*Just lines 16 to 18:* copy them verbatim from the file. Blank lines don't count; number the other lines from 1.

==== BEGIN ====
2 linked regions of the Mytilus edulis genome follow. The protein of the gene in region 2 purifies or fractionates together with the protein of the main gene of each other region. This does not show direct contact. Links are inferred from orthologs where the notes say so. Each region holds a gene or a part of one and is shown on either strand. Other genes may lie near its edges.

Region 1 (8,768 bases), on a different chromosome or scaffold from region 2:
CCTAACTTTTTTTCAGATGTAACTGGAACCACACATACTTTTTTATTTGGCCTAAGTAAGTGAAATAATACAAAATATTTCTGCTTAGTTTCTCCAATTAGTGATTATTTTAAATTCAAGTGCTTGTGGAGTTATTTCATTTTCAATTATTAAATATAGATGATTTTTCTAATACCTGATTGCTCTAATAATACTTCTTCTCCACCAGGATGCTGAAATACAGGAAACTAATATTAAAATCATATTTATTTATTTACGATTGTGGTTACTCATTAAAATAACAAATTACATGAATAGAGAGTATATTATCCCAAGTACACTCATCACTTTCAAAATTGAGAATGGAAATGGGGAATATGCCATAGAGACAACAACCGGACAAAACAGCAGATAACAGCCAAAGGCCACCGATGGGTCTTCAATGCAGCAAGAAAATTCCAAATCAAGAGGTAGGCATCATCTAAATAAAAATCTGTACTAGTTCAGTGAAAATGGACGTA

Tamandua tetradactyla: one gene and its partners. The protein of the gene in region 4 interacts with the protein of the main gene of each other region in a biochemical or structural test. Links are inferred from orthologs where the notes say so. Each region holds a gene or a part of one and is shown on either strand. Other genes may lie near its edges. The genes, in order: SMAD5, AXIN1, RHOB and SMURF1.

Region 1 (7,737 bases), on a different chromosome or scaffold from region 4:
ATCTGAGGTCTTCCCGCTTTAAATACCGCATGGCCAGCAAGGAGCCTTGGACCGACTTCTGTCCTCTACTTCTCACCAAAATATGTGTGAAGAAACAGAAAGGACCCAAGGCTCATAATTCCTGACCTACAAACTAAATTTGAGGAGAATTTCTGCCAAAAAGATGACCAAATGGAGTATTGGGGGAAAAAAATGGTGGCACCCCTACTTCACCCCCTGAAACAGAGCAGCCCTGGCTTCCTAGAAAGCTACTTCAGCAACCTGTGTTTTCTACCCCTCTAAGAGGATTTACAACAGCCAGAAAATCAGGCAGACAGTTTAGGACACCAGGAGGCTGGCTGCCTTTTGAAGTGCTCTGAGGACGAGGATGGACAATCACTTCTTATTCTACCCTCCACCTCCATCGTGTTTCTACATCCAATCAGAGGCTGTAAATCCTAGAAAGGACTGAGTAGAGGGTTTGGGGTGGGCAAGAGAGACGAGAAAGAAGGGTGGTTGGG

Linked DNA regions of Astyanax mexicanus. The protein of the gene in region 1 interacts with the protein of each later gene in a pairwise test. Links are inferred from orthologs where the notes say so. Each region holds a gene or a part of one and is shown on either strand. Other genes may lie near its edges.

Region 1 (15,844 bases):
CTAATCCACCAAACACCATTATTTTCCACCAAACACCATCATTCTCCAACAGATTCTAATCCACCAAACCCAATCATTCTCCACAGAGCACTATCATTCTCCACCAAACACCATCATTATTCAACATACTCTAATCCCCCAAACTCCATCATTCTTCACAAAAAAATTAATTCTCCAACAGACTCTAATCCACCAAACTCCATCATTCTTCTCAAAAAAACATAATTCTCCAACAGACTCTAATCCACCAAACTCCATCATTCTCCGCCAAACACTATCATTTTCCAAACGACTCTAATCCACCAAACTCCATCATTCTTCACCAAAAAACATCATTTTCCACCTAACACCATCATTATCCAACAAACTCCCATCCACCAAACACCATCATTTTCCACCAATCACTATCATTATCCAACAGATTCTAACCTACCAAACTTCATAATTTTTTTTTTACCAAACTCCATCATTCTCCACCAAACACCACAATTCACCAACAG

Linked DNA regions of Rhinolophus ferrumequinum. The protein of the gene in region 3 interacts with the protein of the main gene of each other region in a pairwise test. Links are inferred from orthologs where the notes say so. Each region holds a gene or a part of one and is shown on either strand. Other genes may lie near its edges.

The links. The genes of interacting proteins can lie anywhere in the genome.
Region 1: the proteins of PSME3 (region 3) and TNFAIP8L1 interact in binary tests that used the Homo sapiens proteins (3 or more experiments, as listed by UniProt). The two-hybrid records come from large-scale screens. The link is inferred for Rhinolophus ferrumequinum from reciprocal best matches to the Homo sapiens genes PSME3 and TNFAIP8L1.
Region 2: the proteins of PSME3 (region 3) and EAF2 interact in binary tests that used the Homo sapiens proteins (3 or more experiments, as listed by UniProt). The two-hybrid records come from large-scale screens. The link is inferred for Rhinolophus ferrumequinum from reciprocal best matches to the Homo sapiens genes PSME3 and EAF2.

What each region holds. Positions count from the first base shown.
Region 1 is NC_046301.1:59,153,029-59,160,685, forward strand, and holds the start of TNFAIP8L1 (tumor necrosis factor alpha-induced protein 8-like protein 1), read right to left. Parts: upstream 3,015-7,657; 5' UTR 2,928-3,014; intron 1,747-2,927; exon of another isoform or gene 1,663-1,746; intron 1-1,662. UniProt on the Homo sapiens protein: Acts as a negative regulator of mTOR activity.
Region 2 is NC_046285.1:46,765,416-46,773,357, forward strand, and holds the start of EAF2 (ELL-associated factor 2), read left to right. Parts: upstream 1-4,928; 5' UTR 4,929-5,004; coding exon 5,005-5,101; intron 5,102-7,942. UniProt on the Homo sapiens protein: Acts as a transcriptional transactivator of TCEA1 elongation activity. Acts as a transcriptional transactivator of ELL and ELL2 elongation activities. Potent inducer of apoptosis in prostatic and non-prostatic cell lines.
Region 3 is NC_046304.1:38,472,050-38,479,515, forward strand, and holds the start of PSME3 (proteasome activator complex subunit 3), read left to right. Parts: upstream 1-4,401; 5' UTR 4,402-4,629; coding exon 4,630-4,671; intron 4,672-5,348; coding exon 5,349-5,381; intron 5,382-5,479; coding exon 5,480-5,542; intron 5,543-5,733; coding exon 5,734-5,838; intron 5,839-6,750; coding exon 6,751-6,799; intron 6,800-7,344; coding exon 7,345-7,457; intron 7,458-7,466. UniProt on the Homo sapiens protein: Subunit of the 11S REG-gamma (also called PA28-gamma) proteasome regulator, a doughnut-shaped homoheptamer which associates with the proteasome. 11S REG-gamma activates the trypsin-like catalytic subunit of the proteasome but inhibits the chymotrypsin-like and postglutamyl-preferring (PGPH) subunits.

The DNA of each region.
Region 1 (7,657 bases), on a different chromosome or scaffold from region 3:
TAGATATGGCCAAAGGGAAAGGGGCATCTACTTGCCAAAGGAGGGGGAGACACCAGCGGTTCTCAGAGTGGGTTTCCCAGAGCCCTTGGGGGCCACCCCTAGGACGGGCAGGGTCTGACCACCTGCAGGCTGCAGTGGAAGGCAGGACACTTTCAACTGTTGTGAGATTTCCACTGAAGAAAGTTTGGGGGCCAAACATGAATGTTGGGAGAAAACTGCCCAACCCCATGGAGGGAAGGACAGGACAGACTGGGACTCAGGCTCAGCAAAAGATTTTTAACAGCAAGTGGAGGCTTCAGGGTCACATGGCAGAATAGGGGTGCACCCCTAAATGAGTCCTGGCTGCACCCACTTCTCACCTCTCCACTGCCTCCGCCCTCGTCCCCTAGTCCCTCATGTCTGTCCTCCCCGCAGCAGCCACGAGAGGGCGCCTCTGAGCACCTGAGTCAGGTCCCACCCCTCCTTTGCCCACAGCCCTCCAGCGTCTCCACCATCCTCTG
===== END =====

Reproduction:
Region 2 is NC_046285.1:46,765,416-46,773,357, forward strand, and holds the start of EAF2 (ELL-associated factor 2), read left to right. Parts: upstream 1-4,928; 5' UTR 4,929-5,004; coding exon 5,005-5,101; intron 5,102-7,942. UniProt on the Homo sapiens protein: Acts as a transcriptional transactivator of TCEA1 elongation activity. Acts as a transcriptional transactivator of ELL and ELL2 elongation activities. Potent inducer of apoptosis in prostatic and non-prostatic cell lines.
Region 3 is NC_046304.1:38,472,050-38,479,515, forward strand, and holds the start of PSME3 (proteasome activator complex subunit 3), read left to right. Parts: upstream 1-4,401; 5' UTR 4,402-4,629; coding exon 4,630-4,671; intron 4,672-5,348; coding exon 5,349-5,381; intron 5,382-5,479; coding exon 5,480-5,542; intron 5,543-5,733; coding exon 5,734-5,838; intron 5,839-6,750; coding exon 6,751-6,799; intron 6,800-7,344; coding exon 7,345-7,457; intron 7,458-7,466. UniProt on the Homo sapiens protein: Subunit of the 11S REG-gamma (also called PA28-gamma) proteasome regulator, a doughnut-shaped homoheptamer which associates with the proteasome. 11S REG-gamma activates the trypsin-like catalytic subunit of the proteasome but inhibits the chymotrypsin-like and postglutamyl-preferring (PGPH) subunits.

The DNA of each region.